Pictured is a Model T Ford pickup used for roofing in the early 1920s. Charles Kirberg – of Kirberg Company, still in business today – is pictured posing with his son in St. Louis.
The history of roofing back then…
Shingles. Shapes were not only rectangular, but were in the shape of diamonds, appeared thatched, or could have scalloped edges. When the Great Depression hit the United States, the variety in shape decreased, but the want for differences in color increased. The popularity of asphalt roofing skyrocketed in the 20’s due mostly to the National Board of Fire Underwriters’ push to eliminate wooden roofs. Consumers appreciated the variety of machine-produced shingle sizes and shapes.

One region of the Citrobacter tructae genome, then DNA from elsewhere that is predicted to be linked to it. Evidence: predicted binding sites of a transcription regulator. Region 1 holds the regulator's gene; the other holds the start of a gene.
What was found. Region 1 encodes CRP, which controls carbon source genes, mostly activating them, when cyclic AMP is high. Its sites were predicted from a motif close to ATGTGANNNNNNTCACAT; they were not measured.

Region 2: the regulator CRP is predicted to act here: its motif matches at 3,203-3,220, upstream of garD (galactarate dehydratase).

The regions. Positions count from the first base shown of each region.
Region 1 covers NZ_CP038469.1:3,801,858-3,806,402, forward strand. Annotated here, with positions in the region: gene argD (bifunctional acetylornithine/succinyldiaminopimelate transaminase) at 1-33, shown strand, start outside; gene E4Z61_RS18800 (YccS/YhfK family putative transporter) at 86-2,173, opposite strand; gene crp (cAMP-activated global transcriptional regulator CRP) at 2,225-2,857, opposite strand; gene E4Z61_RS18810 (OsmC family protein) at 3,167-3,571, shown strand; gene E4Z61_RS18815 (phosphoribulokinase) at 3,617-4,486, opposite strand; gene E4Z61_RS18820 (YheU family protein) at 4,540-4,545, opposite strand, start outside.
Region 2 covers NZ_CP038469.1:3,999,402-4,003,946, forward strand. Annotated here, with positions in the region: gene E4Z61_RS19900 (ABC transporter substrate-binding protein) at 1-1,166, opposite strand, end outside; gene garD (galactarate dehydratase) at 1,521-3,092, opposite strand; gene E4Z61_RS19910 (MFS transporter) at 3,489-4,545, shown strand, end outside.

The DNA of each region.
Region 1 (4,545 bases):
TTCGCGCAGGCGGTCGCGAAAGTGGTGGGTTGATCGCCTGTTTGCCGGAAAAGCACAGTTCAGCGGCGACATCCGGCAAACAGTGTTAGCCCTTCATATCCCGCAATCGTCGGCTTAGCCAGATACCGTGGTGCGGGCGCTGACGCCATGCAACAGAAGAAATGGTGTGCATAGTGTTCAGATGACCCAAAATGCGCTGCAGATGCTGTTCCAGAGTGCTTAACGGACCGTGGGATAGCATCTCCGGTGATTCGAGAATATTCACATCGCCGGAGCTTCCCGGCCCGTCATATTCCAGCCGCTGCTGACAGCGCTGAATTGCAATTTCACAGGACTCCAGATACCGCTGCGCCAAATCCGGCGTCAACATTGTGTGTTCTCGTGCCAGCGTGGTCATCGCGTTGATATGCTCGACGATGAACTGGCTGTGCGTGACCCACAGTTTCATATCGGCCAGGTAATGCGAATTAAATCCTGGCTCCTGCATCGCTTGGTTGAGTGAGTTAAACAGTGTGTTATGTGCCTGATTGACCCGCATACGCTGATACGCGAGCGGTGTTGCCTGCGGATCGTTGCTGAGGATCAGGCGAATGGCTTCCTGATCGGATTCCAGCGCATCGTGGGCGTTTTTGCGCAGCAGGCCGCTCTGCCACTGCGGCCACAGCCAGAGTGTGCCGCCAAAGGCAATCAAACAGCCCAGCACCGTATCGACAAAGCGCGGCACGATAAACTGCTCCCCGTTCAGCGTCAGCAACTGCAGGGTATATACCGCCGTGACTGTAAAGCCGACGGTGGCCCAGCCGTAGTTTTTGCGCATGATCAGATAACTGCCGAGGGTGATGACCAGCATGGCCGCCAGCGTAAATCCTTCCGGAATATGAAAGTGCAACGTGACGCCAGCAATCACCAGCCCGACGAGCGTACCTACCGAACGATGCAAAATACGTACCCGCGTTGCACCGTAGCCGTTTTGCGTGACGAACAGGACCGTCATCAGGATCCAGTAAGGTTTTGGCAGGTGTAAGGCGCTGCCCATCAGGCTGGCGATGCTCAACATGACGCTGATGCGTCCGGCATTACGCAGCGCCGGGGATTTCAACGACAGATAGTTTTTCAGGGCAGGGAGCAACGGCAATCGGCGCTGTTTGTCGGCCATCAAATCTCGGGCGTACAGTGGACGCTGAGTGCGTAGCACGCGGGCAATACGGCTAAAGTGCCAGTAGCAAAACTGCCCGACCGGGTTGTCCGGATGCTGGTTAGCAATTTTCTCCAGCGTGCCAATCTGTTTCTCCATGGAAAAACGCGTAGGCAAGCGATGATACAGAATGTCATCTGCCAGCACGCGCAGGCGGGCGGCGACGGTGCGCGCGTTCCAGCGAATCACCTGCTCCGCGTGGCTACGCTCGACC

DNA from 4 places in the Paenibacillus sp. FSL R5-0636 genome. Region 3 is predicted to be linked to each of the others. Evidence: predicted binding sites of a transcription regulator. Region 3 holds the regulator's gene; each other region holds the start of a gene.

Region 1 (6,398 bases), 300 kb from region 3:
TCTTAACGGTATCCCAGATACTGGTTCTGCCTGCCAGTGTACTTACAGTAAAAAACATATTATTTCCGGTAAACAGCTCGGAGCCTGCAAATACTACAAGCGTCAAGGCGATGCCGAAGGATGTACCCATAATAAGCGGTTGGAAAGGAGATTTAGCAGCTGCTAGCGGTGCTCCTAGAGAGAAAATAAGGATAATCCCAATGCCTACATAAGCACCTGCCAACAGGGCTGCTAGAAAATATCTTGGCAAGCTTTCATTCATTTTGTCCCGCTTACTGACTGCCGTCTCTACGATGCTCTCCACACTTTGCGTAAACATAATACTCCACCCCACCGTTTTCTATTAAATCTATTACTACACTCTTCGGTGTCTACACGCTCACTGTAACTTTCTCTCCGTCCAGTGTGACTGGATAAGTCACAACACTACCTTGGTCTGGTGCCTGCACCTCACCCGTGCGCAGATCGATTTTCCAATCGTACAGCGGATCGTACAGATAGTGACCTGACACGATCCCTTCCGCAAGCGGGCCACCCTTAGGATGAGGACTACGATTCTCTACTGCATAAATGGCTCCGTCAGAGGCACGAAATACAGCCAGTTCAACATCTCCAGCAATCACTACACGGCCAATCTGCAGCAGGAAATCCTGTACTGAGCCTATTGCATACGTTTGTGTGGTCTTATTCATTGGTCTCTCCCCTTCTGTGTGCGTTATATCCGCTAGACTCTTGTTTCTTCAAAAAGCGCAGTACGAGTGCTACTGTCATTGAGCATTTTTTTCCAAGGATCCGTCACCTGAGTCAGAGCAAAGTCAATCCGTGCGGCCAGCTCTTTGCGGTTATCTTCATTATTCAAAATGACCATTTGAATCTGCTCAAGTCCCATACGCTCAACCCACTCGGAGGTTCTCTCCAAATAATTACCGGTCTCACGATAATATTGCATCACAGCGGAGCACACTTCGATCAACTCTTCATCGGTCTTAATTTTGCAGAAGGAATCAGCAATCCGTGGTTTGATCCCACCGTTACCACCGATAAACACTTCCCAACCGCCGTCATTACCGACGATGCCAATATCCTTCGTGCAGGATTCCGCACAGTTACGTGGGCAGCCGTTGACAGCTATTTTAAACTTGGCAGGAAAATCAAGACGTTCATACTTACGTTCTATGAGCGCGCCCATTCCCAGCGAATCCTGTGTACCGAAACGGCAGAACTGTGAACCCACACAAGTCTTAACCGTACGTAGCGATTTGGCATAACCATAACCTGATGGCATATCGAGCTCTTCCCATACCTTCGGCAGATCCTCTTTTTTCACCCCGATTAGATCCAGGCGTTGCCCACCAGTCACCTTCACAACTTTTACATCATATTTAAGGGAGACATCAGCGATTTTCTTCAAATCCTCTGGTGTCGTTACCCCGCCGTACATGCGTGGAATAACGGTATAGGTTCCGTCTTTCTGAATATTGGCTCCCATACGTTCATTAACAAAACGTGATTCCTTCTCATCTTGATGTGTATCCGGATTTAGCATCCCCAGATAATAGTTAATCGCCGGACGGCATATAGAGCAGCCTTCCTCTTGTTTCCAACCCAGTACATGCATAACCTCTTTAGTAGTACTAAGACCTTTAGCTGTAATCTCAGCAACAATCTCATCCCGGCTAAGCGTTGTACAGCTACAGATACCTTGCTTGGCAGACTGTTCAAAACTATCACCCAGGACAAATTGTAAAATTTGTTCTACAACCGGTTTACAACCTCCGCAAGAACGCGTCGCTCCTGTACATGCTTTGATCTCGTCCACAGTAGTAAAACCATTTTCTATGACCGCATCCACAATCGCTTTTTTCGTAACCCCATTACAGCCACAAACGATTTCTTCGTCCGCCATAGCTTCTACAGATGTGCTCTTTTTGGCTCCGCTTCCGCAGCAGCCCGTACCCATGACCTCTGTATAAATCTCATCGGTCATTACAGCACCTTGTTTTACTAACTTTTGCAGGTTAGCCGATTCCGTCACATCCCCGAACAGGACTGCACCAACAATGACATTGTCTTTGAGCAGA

Steel. Siding was patented from this material in 1939 and used first in Chicago. Demands halted during World War II due to lack of material, money, and manpower. After the war, the housing shortage revived the industry.
Work Force. In that time, people were fighting for rights in their work environments. Roofers didn’t have the safety precautions in place that they do now. It was often just a 2-man, family-run operation.